Published November 14th, 2018
Sarah's story - a Lamorinda connection across the pond
By Pippa Fisher
The Minack Theatre sits on the cliffs high above the Atlantic Ocean. Photo provided
Life's bizarre twists and turns occasionally change lives. So it was for the manager of a Lafayette shop, who found herself back in the country of her birth, having called the East Bay her home for 27 years.
And sometimes through these twists and turns, someone appears in our lives. So it was for this reporter recently on a trip back to my home country of England. I was visiting the small village of Porthcurno in remote, rural southwest England with some American friends from Lamorinda. In particular, I had wanted to show my friends the beautiful Minack Theatre, hewn into the rocks of the cliffs high above the Atlantic Ocean. We toured the theatre and learned the history behind it, and as we were paying for our purchases in the gift shop, Sarah Welsh, working at the till, asked where we were from.
It is an understatement to call it a coincidence that we met her in this tiny village and that she not only knew of Lafayette but also had managed Madison's for five years. And it seemed providential she spoke to me, as I am always ready to tell a Lafayette story.
This is Sarah's story.
Sarah Welsh moved to California in January 1990 to be with her boyfriend, Brian. They had met in Zurich, Switzerland where they had both worked in the same restaurant. At the end of their contracts Brian spent some time with Sarah back in her native England before returning to the U.S.
Sarah joined Walnut Creek-born and raised Brian in California and they were soon married. They visited her family in England every so often and on one such trip renewed their wedding vows at her twin sister's wedding.
In 1994 Sarah started working in the David M. Brian store in Walnut Creek where she managed the restaurant for 15 years. When the store relocated she worked in the stationery department and was soon promoted to manager of the Madison gift and card shop in Lafayette. "I spent five years there and loved it," says Sarah, "Particularly when the loyal customers of the community would pop in and have a chat."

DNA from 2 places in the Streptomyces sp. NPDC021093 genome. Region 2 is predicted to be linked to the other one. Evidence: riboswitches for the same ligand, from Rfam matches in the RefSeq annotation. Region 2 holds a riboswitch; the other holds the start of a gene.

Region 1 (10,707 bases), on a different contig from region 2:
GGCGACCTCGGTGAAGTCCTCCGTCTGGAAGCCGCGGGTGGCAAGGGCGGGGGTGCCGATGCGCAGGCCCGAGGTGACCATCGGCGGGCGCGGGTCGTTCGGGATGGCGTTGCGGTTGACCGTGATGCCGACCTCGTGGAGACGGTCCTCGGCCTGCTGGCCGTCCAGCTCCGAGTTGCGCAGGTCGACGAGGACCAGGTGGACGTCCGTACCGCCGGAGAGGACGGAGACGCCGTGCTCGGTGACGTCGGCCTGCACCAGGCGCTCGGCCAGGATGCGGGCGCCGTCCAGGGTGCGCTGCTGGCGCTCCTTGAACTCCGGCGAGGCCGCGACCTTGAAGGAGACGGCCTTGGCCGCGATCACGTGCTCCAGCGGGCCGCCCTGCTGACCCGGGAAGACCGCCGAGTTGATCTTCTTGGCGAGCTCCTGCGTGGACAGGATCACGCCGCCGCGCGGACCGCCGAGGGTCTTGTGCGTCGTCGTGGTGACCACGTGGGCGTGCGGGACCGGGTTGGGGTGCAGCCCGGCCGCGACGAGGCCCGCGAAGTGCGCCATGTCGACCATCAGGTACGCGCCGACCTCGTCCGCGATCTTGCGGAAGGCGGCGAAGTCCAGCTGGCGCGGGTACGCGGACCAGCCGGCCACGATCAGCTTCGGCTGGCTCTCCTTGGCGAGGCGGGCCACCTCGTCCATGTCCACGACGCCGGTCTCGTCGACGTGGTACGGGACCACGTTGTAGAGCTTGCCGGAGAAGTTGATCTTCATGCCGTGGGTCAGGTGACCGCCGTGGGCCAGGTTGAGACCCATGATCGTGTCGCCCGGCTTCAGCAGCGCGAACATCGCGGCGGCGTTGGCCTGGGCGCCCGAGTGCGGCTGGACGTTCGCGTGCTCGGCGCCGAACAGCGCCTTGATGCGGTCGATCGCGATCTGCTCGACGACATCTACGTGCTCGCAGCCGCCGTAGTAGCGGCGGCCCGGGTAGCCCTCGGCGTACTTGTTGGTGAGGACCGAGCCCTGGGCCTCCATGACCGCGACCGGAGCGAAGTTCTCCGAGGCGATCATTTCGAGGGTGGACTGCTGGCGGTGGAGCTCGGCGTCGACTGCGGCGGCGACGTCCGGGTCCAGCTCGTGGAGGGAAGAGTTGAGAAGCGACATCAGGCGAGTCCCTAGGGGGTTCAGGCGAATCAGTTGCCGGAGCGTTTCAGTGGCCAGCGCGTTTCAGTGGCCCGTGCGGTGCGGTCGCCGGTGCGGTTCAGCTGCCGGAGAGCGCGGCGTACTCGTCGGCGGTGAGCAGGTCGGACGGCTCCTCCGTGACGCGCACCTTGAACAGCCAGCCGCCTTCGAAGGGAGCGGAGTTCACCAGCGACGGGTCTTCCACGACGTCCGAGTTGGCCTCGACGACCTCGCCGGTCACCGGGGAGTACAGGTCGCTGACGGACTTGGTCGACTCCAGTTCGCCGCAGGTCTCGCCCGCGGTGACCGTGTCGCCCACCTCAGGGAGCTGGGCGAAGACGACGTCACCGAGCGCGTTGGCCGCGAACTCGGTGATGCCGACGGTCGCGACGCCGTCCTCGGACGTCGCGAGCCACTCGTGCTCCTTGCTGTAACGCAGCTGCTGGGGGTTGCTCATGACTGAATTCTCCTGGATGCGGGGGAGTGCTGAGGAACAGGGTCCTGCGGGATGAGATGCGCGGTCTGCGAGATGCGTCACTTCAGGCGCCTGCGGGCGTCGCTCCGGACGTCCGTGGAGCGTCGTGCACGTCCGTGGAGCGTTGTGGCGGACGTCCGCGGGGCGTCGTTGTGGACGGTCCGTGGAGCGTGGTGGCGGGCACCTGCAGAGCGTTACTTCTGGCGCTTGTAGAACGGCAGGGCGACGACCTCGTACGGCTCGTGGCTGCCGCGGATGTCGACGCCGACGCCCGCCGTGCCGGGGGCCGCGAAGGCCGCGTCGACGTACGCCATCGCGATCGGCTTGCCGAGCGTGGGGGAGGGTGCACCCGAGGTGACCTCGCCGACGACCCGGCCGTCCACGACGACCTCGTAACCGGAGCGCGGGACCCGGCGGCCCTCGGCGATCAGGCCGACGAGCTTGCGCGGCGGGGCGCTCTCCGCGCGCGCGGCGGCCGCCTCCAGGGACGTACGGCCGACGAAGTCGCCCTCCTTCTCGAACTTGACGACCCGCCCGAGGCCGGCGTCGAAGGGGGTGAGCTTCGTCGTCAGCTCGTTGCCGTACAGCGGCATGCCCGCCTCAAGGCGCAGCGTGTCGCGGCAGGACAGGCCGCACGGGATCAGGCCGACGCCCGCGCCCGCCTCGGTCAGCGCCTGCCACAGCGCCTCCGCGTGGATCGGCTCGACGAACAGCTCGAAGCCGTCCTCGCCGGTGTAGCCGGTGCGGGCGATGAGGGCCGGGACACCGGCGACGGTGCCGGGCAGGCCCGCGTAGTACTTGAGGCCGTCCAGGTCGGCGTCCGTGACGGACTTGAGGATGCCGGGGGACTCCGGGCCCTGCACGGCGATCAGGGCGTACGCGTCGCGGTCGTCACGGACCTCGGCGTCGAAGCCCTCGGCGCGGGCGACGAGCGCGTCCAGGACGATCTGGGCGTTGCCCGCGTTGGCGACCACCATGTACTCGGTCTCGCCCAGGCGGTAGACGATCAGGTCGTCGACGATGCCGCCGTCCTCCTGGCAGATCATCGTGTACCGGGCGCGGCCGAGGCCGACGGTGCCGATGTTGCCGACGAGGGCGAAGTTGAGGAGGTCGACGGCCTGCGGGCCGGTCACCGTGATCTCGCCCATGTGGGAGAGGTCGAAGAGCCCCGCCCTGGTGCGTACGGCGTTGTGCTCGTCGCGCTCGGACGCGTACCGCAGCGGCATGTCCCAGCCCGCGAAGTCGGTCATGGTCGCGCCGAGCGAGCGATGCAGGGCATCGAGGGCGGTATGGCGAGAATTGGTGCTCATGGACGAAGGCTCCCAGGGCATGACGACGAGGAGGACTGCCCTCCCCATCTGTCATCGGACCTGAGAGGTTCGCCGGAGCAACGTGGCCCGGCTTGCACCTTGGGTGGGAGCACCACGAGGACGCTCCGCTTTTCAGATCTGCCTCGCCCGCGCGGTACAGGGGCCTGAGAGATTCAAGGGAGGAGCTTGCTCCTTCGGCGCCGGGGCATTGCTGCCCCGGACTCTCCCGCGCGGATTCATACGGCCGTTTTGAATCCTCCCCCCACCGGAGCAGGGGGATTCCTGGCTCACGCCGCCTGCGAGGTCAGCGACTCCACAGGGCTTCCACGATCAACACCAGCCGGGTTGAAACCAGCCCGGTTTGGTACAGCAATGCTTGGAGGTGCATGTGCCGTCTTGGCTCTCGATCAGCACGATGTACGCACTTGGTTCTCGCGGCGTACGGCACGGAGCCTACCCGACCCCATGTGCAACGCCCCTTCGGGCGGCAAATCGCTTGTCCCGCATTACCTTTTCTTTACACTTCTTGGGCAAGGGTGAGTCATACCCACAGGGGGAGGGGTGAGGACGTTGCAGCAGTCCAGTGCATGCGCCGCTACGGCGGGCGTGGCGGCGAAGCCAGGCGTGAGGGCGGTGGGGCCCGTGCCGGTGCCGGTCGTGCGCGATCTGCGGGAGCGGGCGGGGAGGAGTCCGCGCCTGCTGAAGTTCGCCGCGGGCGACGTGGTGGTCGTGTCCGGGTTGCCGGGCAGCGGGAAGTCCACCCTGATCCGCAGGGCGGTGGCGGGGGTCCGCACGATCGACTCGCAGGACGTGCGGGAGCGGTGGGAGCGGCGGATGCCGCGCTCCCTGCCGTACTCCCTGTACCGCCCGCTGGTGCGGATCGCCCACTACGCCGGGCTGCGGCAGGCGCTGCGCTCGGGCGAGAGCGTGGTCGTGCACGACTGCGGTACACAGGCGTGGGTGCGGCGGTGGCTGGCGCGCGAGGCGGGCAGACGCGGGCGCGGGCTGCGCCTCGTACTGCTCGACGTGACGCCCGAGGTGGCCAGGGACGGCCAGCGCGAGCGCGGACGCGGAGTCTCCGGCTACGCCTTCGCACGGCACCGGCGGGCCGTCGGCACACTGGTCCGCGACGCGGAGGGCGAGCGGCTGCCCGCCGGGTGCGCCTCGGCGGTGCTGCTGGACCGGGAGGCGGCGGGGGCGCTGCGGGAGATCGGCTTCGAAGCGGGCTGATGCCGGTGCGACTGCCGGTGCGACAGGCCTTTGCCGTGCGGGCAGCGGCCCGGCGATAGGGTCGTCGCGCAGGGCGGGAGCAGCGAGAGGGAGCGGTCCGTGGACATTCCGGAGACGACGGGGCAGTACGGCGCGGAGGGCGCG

Brian had suffered throughout his life from chronic asthma, which Sarah says became crippling at times, especially during heat waves.
"He had both knee and hip replacements and eventually remained on disability. I was able to take care of him in between working a full-time job. We rented a small cottage in Pleasant Hill where we were quite happy," says Sarah.
Sarah took six weeks off work to recover from her own knee surgery in June 2015.
In July of that year Brian passed away unexpectedly. "He passed away the first day I returned back to work. I never did get the chance to tell him how my first day was. It was, in fact, the hottest day of the year," she says.
Sarah was devastated but remembers the love and support she had from her Lamorinda community and in particular from her work friends.
"It was Dana Lim (manager of McCaulou's in Lafayette) who from that moment on took me under her wing and took care of me," says Sarah. "I continued to work with the tremendous support of all my work colleagues throughout the company, for which I am forever grateful."
With her world completely changed, Sarah says she had no doubts that she would return home to England to be with family. "It was just a question of when. I had the tedious task of selling everything and emotionally being ready to do so. When the idea of going home on the last leg of the world cruise was proposed to me, I had a date to aim towards.
"My older sister and her husband flew out to join me at what was a very emotional time for me having to say goodbye."
Together they took a British ship, which Sarah says was most fitting as it sailed out under the Golden Gate Bridge. The voyage brought them via the Panama Canal to Southampton, England.
"The time spent on the cruise was a great transition for me. After one month at sea I stepped on British soil again where my sister and husband made me feel most welcome at their home in beautiful Porthcurno, Cornwall."
Coincidentally, on the day that Brian died the other flat in the Victorian property above her sister's Porthcurno home came on the market. It remained unsold until December when, with plans to renovate for herself and to run it as a B&B, Sarah and her sister finally purchased it. "It was almost as though it was waiting for me to return," reflects Sarah.
Sarah says it was strange at first being back in the UK permanently after 27 years away. "It was the little things that I had to get used to again, like the climate. Hearing different phrases ... my American accent was very strong, which people found amusing.
"I continue to stay in touch with friends when I get a free moment to email," Sarah says. "Although I may be thousands of miles away, they'll never be forgotten. Since I am now a dual citizen, I feel I have the best of both worlds."
Author's note: If it was a coincidence that I met Sarah 6,000 miles away in a remote village, imagine Sarah's reaction less than a week later when Madison's property-owner Joan Bruzzone, coincidentally on a tour of England, also wandered into the theater.
And it all started with a tea towel.

Joan Bruzzone runs into Sarah 6,000 miles from home in a second coincidence in one week. Photo provided

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